Motorola BACKFLIP Review
The Motorola BACKFLIP utilizes Android’s native music player. There is nothing inherently wrong with it, but it could use some more polish. Still, it handled all of the mp3s we threw at it just fine, properly displaying album art and track info. Yet another sign of AT&T’s strong presence on the handset, the Amazon MP3 music store is blatantly omitted with no alternative to be found on the phone for purchasing songs. Audio from the handset had a decent pitch to it that made it audible to the ears as long as it’s not set on the highest setting – at that point, it began to start crackling.
We tested the playback of several videos on the BACKFLIP, as it supports MP4 files encoded with H.263 and H.264. Even though the display is physically limited to 480x320 pixels resolution, the device could play videos of up to 640x272 resolution with 1080 kbps bit rate. To our surprise, the video at that resolution still managed to play smoothly with no indications of slowdown – audio accompanying it was decent unless volume was set to the highest option.
Motorola has reworked the picture gallery and video player so they are now prettier to look at. When flipping through pictures, for example, the transition is much like turning a page. The photo viewer allows for picture editing as well. Users can adjust a number of variables, such as RGB, brightness, contrast, color saturation and others, and an auto-fix noticeably touches up images. There is a very cool preview feature where half the picture stays as the original and the other half is adjusted so you can compare the differences. The image can be cropped and rotated, or have the resolution cut down. The user can select from different color effects or add speech bubbles, clip art and frame the picture. All-in-all, it offers some very handy stuff.
The camera interface is pretty simple, but one nice feature is that when you take a picture, it displays your location information and integrates that into the filename. Settings are fairly sparse; the user can adjust resolution, geotagging preferences, color effect, toggle auto focus and choose from automatic or preset white balances. Quality from the 5-megapixel camera was decent for the most part with a lot of detail in shots taken in good lighting conditions with the exception of colors – which came out washed out looking. Although the LED flash did a good job of illuminating shots in low lit conditions, the auto-focusing system had a difficult time adjusting – resulting in some decently lit, but fuzzy looking shots. It goes to show that the BACKFLIP is more than capable of taking photos that you would want to remember.
With a maximum shooting resolution of 320 x 240 pixels at 25 fps, the Motorola BACKFLIP produced smooth looking videos that really lacked any detail. Despite not displaying any slowdown, thanks partly to the frame rate, videos still looked too pixilated while audio captured sounded muffled. Videos taken with the BACKFLIP can be cropped, but that is the extent of the editing capabilities. Finally, another distinct advantage that it has over other handsets is the fact you can take self portraits when you have the device completely opened – using the actual touchscreen to see yourself as you record. It’s definitely a neat feature and can really come into play for those who prefer being able to see themselves as they record.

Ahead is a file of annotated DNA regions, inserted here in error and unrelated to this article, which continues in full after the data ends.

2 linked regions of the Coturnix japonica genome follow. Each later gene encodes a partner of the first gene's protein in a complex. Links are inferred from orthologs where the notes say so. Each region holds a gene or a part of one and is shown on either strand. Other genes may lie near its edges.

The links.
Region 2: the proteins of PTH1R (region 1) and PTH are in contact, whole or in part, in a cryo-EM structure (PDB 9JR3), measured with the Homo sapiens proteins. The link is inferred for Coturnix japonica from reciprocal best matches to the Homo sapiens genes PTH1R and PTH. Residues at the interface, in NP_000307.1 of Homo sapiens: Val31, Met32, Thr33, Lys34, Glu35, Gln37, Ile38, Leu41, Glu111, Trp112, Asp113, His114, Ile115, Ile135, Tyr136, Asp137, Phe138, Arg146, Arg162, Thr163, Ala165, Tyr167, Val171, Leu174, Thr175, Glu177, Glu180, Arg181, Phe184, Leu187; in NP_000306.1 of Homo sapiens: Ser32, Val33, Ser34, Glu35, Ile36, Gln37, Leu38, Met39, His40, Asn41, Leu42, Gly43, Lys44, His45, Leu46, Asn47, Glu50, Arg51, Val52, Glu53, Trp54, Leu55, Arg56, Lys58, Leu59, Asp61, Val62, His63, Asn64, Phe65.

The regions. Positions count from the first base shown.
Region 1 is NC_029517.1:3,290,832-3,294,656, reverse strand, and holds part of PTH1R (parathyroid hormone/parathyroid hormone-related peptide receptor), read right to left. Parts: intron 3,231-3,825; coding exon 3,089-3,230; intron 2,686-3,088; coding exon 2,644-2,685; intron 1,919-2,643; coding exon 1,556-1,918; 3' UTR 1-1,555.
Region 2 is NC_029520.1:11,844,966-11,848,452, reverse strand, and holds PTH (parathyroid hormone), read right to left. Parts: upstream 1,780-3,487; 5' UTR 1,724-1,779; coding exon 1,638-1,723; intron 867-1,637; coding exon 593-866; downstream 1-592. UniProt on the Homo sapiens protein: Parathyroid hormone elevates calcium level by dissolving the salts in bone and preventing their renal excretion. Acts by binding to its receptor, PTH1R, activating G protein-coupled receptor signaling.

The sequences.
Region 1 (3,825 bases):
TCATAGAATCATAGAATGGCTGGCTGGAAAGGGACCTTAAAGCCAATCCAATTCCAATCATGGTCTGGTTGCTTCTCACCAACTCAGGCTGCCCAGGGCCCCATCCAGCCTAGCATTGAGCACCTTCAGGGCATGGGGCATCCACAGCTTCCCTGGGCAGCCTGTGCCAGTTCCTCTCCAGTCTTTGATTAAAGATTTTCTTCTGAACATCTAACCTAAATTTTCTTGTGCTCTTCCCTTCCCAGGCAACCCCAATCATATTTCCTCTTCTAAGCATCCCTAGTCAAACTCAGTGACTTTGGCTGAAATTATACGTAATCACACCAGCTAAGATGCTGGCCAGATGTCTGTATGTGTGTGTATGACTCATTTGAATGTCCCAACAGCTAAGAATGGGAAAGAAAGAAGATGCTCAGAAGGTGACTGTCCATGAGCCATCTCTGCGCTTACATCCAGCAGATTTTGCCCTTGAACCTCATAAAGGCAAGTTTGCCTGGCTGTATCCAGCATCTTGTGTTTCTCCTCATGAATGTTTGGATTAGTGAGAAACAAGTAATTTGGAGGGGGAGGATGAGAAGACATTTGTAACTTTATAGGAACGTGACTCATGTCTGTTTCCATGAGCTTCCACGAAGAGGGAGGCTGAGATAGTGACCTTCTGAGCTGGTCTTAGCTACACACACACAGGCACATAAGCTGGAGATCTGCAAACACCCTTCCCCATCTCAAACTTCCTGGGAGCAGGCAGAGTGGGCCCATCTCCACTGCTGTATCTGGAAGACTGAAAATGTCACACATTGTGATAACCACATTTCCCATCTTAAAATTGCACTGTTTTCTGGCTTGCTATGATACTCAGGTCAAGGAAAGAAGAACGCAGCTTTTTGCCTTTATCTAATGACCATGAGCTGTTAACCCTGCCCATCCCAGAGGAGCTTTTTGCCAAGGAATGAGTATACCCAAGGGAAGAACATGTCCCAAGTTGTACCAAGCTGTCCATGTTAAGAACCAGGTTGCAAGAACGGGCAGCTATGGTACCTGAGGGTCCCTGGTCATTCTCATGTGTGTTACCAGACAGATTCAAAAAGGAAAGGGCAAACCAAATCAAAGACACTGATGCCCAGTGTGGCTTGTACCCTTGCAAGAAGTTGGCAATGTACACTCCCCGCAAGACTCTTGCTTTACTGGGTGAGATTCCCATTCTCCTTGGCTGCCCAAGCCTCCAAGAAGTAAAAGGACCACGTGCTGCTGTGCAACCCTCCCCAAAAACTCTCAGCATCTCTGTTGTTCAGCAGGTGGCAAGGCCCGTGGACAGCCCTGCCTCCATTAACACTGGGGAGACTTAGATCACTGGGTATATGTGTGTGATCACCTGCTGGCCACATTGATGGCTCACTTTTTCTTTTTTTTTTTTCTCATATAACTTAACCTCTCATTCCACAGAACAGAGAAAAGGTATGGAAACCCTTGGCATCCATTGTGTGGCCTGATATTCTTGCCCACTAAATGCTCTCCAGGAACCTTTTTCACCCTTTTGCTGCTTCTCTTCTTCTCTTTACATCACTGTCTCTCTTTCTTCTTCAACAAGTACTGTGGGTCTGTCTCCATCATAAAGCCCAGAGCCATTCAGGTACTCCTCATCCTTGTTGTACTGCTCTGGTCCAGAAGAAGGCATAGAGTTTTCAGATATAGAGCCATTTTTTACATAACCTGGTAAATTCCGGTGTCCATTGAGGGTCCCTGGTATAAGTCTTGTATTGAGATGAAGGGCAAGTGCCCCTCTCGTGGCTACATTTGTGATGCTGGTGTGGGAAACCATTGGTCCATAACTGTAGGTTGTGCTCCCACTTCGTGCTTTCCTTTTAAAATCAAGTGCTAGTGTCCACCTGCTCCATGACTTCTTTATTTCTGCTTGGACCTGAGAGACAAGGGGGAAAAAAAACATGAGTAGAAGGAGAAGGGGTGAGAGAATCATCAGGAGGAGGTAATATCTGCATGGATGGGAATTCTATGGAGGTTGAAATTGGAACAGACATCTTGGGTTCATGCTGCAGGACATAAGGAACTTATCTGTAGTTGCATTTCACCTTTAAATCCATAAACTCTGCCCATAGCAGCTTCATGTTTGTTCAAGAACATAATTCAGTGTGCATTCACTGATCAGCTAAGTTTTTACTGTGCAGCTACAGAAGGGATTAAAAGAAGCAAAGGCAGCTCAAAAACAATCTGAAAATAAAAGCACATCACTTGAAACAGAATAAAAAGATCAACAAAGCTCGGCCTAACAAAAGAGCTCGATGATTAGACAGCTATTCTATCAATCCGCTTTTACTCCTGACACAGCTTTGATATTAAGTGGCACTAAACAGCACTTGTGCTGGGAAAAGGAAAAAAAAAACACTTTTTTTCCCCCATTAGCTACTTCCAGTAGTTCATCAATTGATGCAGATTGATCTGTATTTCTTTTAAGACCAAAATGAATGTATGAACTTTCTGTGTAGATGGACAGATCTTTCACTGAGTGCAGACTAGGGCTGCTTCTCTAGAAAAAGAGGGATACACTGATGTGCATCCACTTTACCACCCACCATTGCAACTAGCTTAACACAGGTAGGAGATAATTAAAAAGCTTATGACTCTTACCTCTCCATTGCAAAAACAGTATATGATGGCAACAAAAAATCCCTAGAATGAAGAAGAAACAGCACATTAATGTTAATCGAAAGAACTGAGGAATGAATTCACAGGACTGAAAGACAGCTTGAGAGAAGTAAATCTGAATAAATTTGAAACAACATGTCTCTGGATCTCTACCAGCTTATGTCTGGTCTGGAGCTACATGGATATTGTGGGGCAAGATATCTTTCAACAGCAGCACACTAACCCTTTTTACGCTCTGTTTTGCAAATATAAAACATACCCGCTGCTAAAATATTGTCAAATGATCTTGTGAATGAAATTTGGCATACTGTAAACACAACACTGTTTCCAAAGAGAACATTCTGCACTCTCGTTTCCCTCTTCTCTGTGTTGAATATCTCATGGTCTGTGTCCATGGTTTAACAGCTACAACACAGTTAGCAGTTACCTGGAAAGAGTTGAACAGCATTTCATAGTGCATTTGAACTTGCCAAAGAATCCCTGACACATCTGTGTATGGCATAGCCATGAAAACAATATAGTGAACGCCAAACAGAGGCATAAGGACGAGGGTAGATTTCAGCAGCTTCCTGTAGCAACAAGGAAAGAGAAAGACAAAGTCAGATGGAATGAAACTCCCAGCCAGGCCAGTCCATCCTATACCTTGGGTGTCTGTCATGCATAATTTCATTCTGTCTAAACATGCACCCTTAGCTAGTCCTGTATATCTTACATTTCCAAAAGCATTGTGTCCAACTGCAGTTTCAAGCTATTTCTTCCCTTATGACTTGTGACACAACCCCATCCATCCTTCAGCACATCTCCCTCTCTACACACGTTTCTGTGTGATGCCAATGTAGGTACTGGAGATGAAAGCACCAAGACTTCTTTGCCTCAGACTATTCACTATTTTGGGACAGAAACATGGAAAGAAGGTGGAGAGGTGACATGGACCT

The Motorola BACKFLIP is a quad-band GSM (850/900/1800/1900 MHz) and tri-band UMTS (850/1900/2100 MHz) handset which makes the perfect solution for the global trotter. In addition, it packs 802.11b/g Wi-Fi for an alternative internet connection and Bluetooth 2.0 to pair up with various devices for wireless transfers.
There’s really not much to say about the web browsing experience on the BACKFLIP as it’s similar to others before it. Despite the lack of multi-touch on the handset, loading pages through AT&T’s 3G network wasn’t a problem as it replicated our web site with no problems. Kinetic scrolling could be a bit smoother, but it doesn’t deter from the overall usability of the Webkit based browser. Unlike the Motorola DEVOUR and HTC DROID Eris over on Verizon, the BACKFLIP doesn’t support Adobe Flash Lite – which means a separate app will launch whenever you attempt to watch a YouTube video. Finally, you can use the trackpad behind the touchscreen for another way of navigating – it’s definitely different and has a useful purpose, but we found ourselves always resorting to actually using the touchscreen.
1. DonkeyPunched posted on 20 Oct 2010, 01:55 1 0
I recently got this phone to replace my last phone. I was an iPhone user for 3 years, and I must say, I really like the BackFlip despite missing all the apps on Apple. I like how Motorola has also integrated motoblur into the phone because I love how much information I can get from just the homescreen. I enjoy this phone very much and I honestly recommend it to anyone. I've played with Android before, but this is my first personal Android phone. :] I love it.
3. behold--me posted on 22 Mar 2010, 23:04 0 0
"There’s no question that the BACKFLIP’s strength mostly lies in its unusual form factor that really manages to separate it from all the existing pack of slate/candybar devices – essentially requiring a literal backflip to expose its QWERTY." how is being the weirdest and dumbest form factor a strength. i just don't see it.
4. fit2000rider (unregistered) posted on 05 Sep 2010, 07:12 0 1
this phone is so slow and you have to restor it every day it really is a bad phone dont buy it.
6. mmmmm (unregistered) posted on 11 Apr 2011, 03:53 0 1
its the crappiest phone i have ever used
7. prady4 (unregistered) posted on 01 Oct 2011, 07:04 0 0
huh? so very confused about getting this phone!